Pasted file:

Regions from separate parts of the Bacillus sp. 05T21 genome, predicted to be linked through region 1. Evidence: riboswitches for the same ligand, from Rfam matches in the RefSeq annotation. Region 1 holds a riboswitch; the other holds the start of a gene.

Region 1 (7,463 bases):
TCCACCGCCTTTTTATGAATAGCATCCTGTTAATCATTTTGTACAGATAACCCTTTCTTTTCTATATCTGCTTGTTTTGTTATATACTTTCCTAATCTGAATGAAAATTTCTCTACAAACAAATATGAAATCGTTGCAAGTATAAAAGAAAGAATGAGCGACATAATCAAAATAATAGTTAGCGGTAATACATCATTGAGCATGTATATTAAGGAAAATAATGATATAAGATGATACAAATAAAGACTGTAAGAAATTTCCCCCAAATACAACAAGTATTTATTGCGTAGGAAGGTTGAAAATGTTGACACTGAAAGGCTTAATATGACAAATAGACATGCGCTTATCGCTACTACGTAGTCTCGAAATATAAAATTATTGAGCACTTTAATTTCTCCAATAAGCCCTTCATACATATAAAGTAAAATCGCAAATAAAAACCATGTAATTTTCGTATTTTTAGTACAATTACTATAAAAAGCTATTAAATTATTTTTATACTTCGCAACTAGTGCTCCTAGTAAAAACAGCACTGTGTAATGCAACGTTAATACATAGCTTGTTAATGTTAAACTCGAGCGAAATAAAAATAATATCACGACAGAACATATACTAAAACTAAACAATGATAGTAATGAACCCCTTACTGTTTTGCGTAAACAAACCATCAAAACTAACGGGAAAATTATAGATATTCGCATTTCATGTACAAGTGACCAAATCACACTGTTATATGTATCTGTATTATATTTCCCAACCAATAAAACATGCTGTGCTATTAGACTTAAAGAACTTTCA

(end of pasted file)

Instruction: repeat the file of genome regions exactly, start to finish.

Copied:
Regions from separate parts of the Bacillus sp. 05T21 genome, predicted to be linked through region 1. Evidence: riboswitches for the same ligand, from Rfam matches in the RefSeq annotation. Region 1 holds a riboswitch; the other holds the start of a gene.

Region 1 (7,463 bases):
TCCACCGCCTTTTTATGAATAGCATCCTGTTAATCATTTTGTACAGATAACCCTTTCTTTTCTATATCTGCTTGTTTTGTTATATACTTTCCTAATCTGAATGAAAATTTCTCTACAAACAAATATGAAATCGTTGCAAGTATAAAAGAAAGAATGAGCGACATAATCAAAATAATAGTTAGCGGTAATACATCATTGAGCATGTATATTAAGGAAAATAATGATATAAGATGATACAAATAAAGACTGTAAGAAATTTCCCCCAAATACAACAAGTATTTATTGCGTAGGAAGGTTGAAAATGTTGACACTGAAAGGCTTAATATGACAAATAGACATGCGCTTATCGCTACTACGTAGTCTCGAAATATAAAATTATTGAGCACTTTAATTTCTCCAATAAGCCCTTCATACATATAAAGTAAAATCGCAAATAAAAACCATGTAATTTTCGTATTTTTAGTACAATTACTATAAAAAGCTATTAAATTATTTTTATACTTCGCAACTAGTGCTCCTAGTAAAAACAGCACTGTGTAATGCAACGTTAATACATAGCTTGTTAATGTTAAACTCGAGCGAAATAAAAATAATATCACGACAGAACATATACTAAAACTAAACAATGATAGTAATGAACCCCTTACTGTTTTGCGTAAACAAACCATCAAAACTAACGGGAAAATTATAGATATTCGCATTTCATGTACAAGTGACCAAATCACACTGTTATATGTATCTGTATTATATTTCCCAACCAATAAAACATGCTGTGCTATTAGACTTAAAGAACTTTCA